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RE: Vacation - Company Policy

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Roger,

Now I do think you "weird" (you know I say this with all the respect in the
world). As a self-employed independent, my fees reflect consideration for
making sure my family is covered by health and life insurance in case of my
death or illness. If my fees are commensurate with my living expenses, then
there is no reason for me to work for myself or for anyone else.

Inflation has reduced our earnings so significantly that the cost of a
family health plan (not an HMO) can quickly approach one weeks income. When
I was a child and my father protected the family through a company plan, the
cost of the plan was insignificant to his  and there was little discussion
that an employer would provide full family coverage. This IS called taking
care of yourself and your family. The difference is that your employer can
buy into a health plan for less than the employee can obtain on his or her
own. Furthermore, company health plans do not require qualification and the
employee can not be denied coverage. The same is not true of plans offered
to the employee outside of the "group" policy.

Healthcare is a significant nut to take out of our income. Why shouldn't the
employer provide an incentive for employees to have coverage that takes
advantage of group pricing. Furthermore, there are few firms that cover the
entire family any longer. Most only provide for the employee and the
employee can add and pay for his family on the policy. This is still
expensive as the company who does not offer an HMO may only compensate the
employee less than $100.00 a month (as my wife found out on her new job).

As for the quality of benefits, most plans have choices. If the management
is covered under a plan, that same plan has to be offered to the employees.
In fact, if the employer uses company funds to finance his health coverage,
he is required to make the same offer to his employees. I have to dig for
the regulation on this, but I'm sure I can find it. In most cases, there is
more than one plan to choose from and from my experience, most of them are
good. If you don't like the plan, you are able to negotiate with your
employer for Per-Diem benefits which reimburses you the company equivalent
to your in-house health care. You pay the rest.

My advice - shop around for the work you like and go for the benefits
because it demonstrates your value as an important member of the firm. If
your employer respects you, he or she will understand that as long as you
are not spending your time worrying about catastrophic ailments, you are
productive and profitable to the firm. Engineers are a commodity in the work
place. You deserve to sell your services for the most attractive package.
Don't let Rogers Advice undersell your self-worth.

Sorry, Roger, this is a subject I am passionate about as most of the GOP
feels there is no healthcare problem in this country. Like you, we can all
afford to take care of ourselves and if we can't too bad!

Regards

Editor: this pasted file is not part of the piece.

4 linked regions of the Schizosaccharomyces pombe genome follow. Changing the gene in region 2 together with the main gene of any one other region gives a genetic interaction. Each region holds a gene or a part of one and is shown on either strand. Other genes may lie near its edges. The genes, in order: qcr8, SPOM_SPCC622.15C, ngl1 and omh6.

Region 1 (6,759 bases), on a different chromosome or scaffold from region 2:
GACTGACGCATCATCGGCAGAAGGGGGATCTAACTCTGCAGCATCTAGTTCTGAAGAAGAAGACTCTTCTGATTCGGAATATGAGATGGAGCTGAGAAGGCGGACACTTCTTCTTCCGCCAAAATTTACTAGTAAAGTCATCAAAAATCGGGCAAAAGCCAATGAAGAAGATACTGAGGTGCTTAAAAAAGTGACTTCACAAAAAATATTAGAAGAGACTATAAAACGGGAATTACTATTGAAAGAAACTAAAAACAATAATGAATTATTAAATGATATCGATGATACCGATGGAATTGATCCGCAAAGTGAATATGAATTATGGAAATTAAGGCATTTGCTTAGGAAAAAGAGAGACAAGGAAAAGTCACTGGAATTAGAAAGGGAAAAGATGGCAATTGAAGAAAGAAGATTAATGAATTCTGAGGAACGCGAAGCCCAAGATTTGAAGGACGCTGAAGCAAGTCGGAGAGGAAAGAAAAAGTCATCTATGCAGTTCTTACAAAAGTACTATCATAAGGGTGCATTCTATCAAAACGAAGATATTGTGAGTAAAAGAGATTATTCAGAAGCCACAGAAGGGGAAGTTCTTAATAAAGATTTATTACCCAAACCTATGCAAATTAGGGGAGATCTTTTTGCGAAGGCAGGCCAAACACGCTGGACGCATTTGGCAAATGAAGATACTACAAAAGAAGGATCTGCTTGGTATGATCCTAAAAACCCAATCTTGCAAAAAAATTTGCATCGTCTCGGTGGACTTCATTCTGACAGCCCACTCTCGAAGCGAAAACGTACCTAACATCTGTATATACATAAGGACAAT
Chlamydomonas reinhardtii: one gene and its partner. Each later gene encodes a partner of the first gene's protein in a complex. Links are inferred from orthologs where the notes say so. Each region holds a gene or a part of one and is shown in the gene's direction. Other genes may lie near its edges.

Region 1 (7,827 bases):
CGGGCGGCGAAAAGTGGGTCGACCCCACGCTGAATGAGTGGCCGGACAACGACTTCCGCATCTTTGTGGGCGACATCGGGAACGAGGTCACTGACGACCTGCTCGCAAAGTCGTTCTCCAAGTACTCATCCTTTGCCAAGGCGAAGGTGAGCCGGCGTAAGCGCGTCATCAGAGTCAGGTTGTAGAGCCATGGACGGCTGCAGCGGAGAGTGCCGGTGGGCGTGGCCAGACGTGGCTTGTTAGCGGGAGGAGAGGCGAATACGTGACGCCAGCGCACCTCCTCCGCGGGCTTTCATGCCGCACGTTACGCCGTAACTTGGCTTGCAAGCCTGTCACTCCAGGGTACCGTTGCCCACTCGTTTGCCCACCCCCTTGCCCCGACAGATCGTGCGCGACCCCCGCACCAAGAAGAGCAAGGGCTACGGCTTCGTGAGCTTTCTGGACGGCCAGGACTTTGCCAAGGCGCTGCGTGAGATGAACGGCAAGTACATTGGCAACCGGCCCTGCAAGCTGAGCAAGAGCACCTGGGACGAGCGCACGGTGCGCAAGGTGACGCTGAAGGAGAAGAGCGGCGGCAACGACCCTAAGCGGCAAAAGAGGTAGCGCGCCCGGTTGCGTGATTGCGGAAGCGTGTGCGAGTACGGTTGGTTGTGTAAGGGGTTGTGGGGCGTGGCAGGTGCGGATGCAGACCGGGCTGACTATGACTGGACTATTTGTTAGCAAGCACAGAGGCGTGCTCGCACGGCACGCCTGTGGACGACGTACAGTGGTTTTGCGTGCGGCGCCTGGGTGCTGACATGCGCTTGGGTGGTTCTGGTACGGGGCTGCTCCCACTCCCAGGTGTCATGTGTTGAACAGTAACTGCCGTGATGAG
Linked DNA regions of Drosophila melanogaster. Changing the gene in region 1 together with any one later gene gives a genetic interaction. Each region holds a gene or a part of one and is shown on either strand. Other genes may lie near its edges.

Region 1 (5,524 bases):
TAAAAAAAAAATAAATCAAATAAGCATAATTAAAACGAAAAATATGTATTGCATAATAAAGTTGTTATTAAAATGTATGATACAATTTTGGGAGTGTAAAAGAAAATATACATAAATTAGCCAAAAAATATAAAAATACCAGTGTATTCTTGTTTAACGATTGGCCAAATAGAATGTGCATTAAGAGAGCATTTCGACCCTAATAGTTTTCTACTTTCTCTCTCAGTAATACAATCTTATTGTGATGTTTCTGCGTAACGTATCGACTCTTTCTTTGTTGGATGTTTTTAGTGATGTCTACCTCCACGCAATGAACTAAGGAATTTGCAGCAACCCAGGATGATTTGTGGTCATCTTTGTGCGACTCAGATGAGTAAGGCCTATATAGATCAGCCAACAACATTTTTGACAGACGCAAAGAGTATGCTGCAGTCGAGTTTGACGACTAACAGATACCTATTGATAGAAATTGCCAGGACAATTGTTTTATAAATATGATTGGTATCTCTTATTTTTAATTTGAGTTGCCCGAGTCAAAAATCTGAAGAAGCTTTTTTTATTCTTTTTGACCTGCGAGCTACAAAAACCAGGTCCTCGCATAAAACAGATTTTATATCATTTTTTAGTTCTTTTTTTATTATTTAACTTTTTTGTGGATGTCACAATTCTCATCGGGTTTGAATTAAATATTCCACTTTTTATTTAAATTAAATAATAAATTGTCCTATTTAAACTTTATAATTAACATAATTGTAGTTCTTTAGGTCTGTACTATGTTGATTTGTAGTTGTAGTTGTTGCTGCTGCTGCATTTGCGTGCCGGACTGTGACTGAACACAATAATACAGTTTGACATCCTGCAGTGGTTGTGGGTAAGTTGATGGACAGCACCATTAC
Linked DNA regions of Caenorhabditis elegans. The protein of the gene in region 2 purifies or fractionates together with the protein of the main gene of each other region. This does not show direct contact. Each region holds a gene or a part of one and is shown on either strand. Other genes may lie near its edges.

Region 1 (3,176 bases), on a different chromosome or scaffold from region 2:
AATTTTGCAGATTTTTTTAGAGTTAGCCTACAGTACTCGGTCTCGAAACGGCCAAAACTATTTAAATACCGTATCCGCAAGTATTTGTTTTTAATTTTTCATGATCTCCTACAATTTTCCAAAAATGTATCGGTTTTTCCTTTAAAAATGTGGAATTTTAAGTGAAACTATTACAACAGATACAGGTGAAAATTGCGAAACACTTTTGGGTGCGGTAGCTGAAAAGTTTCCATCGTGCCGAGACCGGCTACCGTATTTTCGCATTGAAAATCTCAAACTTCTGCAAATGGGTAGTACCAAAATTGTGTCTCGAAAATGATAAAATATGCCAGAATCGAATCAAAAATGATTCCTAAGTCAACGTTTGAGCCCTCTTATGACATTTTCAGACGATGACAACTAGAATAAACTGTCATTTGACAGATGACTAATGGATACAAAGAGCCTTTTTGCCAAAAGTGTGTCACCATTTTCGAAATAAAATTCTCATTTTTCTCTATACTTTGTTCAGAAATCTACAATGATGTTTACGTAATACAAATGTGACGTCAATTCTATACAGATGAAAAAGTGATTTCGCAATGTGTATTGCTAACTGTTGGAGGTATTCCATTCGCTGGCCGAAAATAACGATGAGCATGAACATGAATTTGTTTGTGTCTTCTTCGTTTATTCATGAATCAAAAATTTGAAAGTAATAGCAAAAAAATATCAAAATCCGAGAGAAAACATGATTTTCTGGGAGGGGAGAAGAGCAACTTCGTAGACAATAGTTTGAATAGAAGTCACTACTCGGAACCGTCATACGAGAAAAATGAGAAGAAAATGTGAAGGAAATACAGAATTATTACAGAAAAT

Dennis



> -----Original Message-----
> From: Roger Turk [mailto:73527.1356(--nospam--at)compuserve.com]
> Sent: Saturday, May 26, 2001 7:46 AM
> To: seaint(--nospam--at)seaint.org
> Subject: Re: Vacation - Company Policy
>
>
> Maybe I'm weird (O.K., I know I'm weird), but I always felt insulted when
> "benefits" were discussed instead of the work I would be doing or the
> knowledge that I would be gaining and using.
>
> I have always felt that the individual should be able to take care of
> themselves and their families.  O.K., maybe there are some
> mundane jobs that
> can be performed by *anybody* and the wages are low and
> *something* has to
> attract employees.  And maybe these employees are the type that
> *can't* take
> care of themselves and their families.
>
> If a company is using "benefits" to lure employees, maybe the quality of
> those benefits should be questioned.  Did the company select the cheapest
> health and dental plans just to say that they have benefits?  Do
> you have to
> be employed for 25 years before you become vested in their
> retirement plan?
>
> When I last taught, students would come to me and ask me about
> companies that
> were interviewing.  Invariably, they would say, "But they offer great
> benefits!"  I would tell them, "To hell with the g-d benefits!
> What are you
> going to be doing?  If you are in a boring job and hate to go to
> work every
> day, the benefits are meaningless."
>
> If you love your work, then, by all means stay with the firm.  If
> there are
> no big projects coming in, then keep your resume up to date.
> We've been in
> "feast" period for a long, long, time now and a "famine" period
> is around the
> corner if not already here.  Employment is at the will of the
> employer and
> anyone can be terminated at any time.
>
> A. Roger Turk, P.E.(Structural)
> Tucson, Arizona
>
> Ken Kirkland wrote:
>
> . >  I need everyone advice.  What if some company promised me all the
> . > benefits such as medical, vacation, sick leave, retirement
> etc...after 3
> . > months working. After 3 months - this company kind of not get
> any new big
> . > projects. Therefore, I they did not provide the benefit as verbal
> . > promised.  I asked my boss how was my performance, and mentioned my
> . > benefits. My boss said "you're doing OK, yes I really it was
> the time,
> . > we'll sit down and discuss this latter." I loved my current work.  I
> . > loved to stay (I'm still wonder).  What should I do?  Stay or get my
> . > resume ready.
>
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